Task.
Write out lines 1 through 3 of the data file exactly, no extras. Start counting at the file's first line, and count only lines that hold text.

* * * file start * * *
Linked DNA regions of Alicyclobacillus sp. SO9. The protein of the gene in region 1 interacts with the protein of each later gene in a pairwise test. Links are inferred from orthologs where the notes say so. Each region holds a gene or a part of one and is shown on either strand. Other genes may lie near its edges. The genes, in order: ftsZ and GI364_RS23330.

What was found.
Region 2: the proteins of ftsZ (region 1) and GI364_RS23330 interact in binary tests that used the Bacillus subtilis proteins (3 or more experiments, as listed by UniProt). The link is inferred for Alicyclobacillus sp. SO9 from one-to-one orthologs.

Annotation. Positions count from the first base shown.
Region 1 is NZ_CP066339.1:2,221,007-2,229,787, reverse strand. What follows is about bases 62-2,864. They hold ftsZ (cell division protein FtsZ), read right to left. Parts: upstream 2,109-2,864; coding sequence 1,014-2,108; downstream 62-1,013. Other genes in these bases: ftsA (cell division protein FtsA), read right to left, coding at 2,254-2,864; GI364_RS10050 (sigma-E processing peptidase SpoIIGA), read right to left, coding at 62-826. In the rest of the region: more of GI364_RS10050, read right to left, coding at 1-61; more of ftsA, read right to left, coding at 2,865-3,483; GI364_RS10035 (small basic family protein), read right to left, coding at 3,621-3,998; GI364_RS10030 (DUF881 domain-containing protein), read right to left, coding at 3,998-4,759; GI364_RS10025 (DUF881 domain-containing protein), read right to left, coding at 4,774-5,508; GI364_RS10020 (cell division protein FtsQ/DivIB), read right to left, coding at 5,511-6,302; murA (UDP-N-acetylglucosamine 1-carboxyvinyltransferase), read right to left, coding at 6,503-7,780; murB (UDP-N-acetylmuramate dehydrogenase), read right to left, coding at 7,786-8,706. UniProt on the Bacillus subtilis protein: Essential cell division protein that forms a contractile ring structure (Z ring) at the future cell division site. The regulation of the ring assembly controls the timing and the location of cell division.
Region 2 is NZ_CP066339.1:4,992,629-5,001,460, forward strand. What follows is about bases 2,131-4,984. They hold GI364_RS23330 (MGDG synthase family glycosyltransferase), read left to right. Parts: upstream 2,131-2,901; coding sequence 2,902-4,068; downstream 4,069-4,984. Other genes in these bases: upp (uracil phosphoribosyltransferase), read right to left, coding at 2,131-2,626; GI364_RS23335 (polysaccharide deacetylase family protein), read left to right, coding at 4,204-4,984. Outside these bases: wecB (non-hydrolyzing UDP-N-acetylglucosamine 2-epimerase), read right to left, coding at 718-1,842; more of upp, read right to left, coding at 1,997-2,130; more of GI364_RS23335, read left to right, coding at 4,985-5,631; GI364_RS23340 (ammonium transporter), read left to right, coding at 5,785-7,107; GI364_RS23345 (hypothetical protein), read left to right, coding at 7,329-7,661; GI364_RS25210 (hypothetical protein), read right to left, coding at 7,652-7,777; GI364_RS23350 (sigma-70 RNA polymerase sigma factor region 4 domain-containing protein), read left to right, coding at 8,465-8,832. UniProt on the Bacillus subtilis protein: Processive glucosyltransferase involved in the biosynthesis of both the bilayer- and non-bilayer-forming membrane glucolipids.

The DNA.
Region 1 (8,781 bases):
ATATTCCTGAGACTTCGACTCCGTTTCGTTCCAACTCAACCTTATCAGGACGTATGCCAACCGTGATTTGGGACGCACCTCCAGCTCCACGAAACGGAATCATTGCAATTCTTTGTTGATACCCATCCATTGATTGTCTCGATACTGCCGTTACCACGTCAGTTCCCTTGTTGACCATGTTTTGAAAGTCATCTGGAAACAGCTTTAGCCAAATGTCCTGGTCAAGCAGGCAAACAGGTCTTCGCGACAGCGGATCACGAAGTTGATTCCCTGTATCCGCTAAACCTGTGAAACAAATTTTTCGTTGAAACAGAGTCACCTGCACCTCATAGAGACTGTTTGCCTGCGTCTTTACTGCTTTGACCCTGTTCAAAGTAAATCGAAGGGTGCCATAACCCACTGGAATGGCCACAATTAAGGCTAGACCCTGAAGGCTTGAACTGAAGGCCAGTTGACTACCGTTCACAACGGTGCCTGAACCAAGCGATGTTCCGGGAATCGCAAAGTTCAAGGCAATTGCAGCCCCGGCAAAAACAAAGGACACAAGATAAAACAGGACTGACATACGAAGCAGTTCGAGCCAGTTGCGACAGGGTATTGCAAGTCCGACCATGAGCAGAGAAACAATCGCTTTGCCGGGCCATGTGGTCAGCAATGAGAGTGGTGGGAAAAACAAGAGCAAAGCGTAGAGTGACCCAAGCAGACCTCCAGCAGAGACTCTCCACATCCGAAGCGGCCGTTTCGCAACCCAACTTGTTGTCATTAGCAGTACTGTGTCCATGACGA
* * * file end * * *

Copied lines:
Linked DNA regions of Alicyclobacillus sp. SO9. The protein of the gene in region 1 interacts with the protein of each later gene in a pairwise test. Links are inferred from orthologs where the notes say so. Each region holds a gene or a part of one and is shown on either strand. Other genes may lie near its edges. The genes, in order: ftsZ and GI364_RS23330.

What was found.
Region 2: the proteins of ftsZ (region 1) and GI364_RS23330 interact in binary tests that used the Bacillus subtilis proteins (3 or more experiments, as listed by UniProt). The link is inferred for Alicyclobacillus sp. SO9 from one-to-one orthologs.